Patrick Hull and Jeff Palumbo

Co-founders of NPO Launchpad, a nonprofit accelerator program

Nonprofits do essential work in Richmond and are led by some of the most idealistic and passionate people around.

But they can also be hard to get off the ground.

NPO Launchpad, a newly formed incubator for nonprofit startups, hopes to change this for some lucky Richmond nonprofits.

Established by entrepreneurs Pat Hull and Jeff Palumbo, it’s an accelerator program for three chosen nonprofits that involves mentorship and operational resources to help them make it through the difficult early stages.

“They enter as novices and leave as experts,” Palumbo says.

Financially backed with a multiyear commitment from the Hull Foundation, NPO Launchpad has already chosen its inaugural class. Applicants had to be Richmond-based with charitable nonprofit status as well as have revenue of less than $100,000.

The first class will include Beyond Boundaries, which offers people with disabilities the opportunity to experience outdoor activities, Shood, which collects gently used running shoes and reconditions them for people living in poverty, and Veterinary Emergency Treatment Fund, which provides financial support to pet owners facing financial hardships.

NPO Launchpad is collaborating with Virginia Commonwealth University’s da Vinci Center to provide on-site, shared co-working space and operational support to the accelerator program. The nonprofits get office space, one-on-one collaboration with NPO Launchpad leaders, public relations and social media support, free technology software supporting marketing, operations, accounting, text messaging and cybersecurity protection.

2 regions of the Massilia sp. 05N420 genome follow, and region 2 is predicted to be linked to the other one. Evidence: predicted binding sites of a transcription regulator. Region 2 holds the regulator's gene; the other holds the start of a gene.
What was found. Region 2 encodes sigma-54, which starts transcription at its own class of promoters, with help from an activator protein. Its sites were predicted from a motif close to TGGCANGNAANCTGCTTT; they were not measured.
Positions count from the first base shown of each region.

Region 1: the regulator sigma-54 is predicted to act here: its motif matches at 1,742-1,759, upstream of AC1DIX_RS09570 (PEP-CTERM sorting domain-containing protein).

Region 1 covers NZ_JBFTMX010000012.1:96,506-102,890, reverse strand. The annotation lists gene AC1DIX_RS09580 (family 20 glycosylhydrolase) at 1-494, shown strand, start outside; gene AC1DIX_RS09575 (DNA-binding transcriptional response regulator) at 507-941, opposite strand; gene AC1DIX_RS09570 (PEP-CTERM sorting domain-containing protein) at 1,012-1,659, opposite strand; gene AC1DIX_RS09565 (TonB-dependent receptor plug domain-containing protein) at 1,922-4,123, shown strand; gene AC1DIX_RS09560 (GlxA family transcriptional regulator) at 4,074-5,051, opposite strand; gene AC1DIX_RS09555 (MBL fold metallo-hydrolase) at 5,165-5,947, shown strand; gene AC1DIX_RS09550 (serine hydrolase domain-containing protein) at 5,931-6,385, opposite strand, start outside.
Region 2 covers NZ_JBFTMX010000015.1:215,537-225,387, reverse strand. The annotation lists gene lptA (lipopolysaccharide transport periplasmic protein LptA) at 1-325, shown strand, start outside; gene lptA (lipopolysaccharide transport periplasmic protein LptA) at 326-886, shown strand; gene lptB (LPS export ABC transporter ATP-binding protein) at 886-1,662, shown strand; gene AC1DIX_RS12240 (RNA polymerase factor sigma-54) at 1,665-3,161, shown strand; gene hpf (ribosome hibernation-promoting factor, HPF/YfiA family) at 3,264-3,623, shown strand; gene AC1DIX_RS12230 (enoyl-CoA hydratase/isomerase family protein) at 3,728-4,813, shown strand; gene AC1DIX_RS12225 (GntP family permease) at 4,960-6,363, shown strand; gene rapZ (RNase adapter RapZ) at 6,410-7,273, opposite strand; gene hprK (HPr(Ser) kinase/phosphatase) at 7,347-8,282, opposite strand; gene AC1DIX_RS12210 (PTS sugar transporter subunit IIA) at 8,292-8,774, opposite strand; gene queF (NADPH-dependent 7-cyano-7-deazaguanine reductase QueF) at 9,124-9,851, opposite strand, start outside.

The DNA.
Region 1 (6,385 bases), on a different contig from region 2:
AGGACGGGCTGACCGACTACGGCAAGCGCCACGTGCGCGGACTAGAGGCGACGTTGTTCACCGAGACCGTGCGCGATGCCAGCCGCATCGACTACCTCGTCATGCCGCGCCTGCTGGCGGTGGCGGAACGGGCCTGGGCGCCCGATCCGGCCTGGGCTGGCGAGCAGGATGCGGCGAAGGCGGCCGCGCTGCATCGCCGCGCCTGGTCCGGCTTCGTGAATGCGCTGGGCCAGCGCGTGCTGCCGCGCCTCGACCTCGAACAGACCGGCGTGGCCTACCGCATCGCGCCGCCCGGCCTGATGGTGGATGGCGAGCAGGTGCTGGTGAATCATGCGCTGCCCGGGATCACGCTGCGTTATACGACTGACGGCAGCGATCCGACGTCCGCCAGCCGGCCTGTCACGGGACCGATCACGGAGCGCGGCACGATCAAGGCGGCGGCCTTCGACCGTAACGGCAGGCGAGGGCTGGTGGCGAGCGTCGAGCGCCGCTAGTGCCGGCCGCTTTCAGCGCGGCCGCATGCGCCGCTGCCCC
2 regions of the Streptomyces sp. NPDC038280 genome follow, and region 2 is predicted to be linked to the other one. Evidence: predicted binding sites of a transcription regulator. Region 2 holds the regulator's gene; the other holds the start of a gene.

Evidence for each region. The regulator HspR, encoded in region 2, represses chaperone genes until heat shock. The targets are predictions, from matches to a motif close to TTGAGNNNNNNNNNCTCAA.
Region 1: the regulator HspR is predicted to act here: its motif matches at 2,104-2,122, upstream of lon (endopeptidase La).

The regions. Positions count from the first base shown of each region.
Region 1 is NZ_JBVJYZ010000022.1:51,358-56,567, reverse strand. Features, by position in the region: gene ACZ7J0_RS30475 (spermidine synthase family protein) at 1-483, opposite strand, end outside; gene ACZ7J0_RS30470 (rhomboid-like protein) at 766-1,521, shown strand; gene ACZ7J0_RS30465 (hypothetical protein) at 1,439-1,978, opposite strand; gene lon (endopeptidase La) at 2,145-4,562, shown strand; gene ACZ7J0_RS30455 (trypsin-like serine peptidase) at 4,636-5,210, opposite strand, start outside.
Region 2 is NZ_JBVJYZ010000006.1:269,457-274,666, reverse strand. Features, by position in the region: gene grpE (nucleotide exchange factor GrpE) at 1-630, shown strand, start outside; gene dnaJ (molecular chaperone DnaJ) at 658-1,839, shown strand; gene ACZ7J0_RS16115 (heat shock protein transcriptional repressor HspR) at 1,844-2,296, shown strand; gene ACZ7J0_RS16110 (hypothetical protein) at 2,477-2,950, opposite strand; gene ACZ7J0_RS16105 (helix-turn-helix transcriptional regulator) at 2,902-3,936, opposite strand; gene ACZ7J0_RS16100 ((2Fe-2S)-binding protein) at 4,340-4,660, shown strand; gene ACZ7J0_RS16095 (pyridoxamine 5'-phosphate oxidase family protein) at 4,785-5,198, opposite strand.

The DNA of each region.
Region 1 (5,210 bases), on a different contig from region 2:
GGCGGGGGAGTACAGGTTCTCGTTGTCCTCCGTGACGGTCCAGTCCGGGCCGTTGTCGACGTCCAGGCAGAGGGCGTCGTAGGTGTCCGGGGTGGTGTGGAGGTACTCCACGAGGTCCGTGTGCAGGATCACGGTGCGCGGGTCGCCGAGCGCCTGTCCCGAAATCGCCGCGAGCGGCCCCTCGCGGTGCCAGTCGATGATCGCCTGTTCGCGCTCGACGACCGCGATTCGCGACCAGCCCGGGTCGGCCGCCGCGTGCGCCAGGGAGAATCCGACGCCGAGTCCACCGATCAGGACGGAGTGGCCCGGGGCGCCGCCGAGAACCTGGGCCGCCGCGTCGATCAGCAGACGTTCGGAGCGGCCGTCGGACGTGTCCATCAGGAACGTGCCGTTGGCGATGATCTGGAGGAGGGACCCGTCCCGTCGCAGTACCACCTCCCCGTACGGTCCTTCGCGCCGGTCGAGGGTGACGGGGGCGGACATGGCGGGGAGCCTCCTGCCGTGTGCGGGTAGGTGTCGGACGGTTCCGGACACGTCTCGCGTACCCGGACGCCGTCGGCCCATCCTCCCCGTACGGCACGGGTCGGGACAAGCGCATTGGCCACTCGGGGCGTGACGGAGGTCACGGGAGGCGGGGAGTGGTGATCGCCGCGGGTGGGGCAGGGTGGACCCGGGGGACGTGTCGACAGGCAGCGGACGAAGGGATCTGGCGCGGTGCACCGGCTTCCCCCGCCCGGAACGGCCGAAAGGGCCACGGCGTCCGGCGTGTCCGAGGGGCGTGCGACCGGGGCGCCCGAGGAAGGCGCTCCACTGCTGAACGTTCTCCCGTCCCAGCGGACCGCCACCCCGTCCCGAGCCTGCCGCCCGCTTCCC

There are absolutely no costs to the nonprofits, Palumbo says.

In the past, Hull and Palumbo made charitable donations and developed technology as for-profit companies that impact nonprofits. One company, Y!rm, connected influencers or celebrities with nonprofits and charitable causes.

But they quickly noticed there wasn’t much support in Richmond for new nonprofits.

“We both run across a lot of people who want to start nonprofits and have good ideas,” Hull says. “But early on they drop to the wayside.”

The inaugural three-month accelerator program starts in the first week of September and runs until Dec. 1, after which there will be a launch party and a fundraising event Dec. 3, the international day of charitable giving known as Giving Tuesday.

Palumbo notes that Capital One is starting a similar accelerator program this fall, geared toward nonprofits benefitting its organization — so its applicant pool may be narrower than NPO Launchpad.

Looking forward, he says they hope the NPO program will continue to expand so it can help more nonprofits grow in a short amount of time — maybe even ones with brilliant ideas that can be successful beyond Richmond.

“I’d love to foster the next Charity: Water,” he says of a clean water nonprofit from New York. “But right here in our city.” — Brent Baldwin

Back to The Innovation Issue


WHAT YOU WANT TO KNOW — straight to your inbox

* indicates required
Our mailing lists: